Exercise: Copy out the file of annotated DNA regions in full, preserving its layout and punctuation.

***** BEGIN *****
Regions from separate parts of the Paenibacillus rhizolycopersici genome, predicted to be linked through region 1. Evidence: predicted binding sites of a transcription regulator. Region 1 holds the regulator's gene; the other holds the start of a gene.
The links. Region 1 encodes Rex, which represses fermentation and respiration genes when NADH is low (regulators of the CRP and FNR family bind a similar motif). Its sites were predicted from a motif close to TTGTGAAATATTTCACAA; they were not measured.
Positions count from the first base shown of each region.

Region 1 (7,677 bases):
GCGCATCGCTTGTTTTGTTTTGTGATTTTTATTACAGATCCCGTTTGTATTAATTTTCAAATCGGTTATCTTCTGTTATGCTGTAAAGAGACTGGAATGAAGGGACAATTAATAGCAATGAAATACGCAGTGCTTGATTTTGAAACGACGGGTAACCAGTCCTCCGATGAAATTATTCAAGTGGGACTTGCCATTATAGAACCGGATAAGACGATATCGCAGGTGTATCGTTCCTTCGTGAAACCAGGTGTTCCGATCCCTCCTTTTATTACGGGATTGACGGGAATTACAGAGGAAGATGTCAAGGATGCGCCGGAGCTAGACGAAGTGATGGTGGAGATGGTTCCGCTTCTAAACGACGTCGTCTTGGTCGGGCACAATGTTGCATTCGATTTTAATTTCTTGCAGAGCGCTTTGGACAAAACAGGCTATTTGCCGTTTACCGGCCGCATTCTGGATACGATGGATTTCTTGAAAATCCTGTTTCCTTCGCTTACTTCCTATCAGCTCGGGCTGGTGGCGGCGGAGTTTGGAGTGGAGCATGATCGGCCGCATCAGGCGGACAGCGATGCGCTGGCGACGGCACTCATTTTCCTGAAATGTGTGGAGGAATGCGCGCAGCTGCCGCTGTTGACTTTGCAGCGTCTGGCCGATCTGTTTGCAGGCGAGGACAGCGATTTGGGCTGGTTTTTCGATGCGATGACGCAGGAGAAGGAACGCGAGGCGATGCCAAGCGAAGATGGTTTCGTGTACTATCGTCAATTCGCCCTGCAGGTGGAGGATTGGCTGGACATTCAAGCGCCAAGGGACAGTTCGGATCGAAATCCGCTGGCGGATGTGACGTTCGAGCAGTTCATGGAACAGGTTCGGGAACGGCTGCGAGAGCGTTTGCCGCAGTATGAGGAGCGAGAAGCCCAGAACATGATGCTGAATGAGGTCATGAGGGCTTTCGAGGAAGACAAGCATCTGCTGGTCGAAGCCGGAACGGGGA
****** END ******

Regions from separate parts of the Paenibacillus rhizolycopersici genome, predicted to be linked through region 1. Evidence: predicted binding sites of a transcription regulator. Region 1 holds the regulator's gene; the other holds the start of a gene.
The links. Region 1 encodes Rex, which represses fermentation and respiration genes when NADH is low (regulators of the CRP and FNR family bind a similar motif). Its sites were predicted from a motif close to TTGTGAAATATTTCACAA; they were not measured.
Positions count from the first base shown of each region.

Region 1 (7,677 bases):
GCGCATCGCTTGTTTTGTTTTGTGATTTTTATTACAGATCCCGTTTGTATTAATTTTCAAATCGGTTATCTTCTGTTATGCTGTAAAGAGACTGGAATGAAGGGACAATTAATAGCAATGAAATACGCAGTGCTTGATTTTGAAACGACGGGTAACCAGTCCTCCGATGAAATTATTCAAGTGGGACTTGCCATTATAGAACCGGATAAGACGATATCGCAGGTGTATCGTTCCTTCGTGAAACCAGGTGTTCCGATCCCTCCTTTTATTACGGGATTGACGGGAATTACAGAGGAAGATGTCAAGGATGCGCCGGAGCTAGACGAAGTGATGGTGGAGATGGTTCCGCTTCTAAACGACGTCGTCTTGGTCGGGCACAATGTTGCATTCGATTTTAATTTCTTGCAGAGCGCTTTGGACAAAACAGGCTATTTGCCGTTTACCGGCCGCATTCTGGATACGATGGATTTCTTGAAAATCCTGTTTCCTTCGCTTACTTCCTATCAGCTCGGGCTGGTGGCGGCGGAGTTTGGAGTGGAGCATGATCGGCCGCATCAGGCGGACAGCGATGCGCTGGCGACGGCACTCATTTTCCTGAAATGTGTGGAGGAATGCGCGCAGCTGCCGCTGTTGACTTTGCAGCGTCTGGCCGATCTGTTTGCAGGCGAGGACAGCGATTTGGGCTGGTTTTTCGATGCGATGACGCAGGAGAAGGAACGCGAGGCGATGCCAAGCGAAGATGGTTTCGTGTACTATCGTCAATTCGCCCTGCAGGTGGAGGATTGGCTGGACATTCAAGCGCCAAGGGACAGTTCGGATCGAAATCCGCTGGCGGATGTGACGTTCGAGCAGTTCATGGAACAGGTTCGGGAACGGCTGCGAGAGCGTTTGCCGCAGTATGAGGAGCGAGAAGCCCAGAACATGATGCTGAATGAGGTCATGAGGGCTTTCGAGGAAGACAAGCATCTGCTGGTCGAAGCCGGAACGGGGA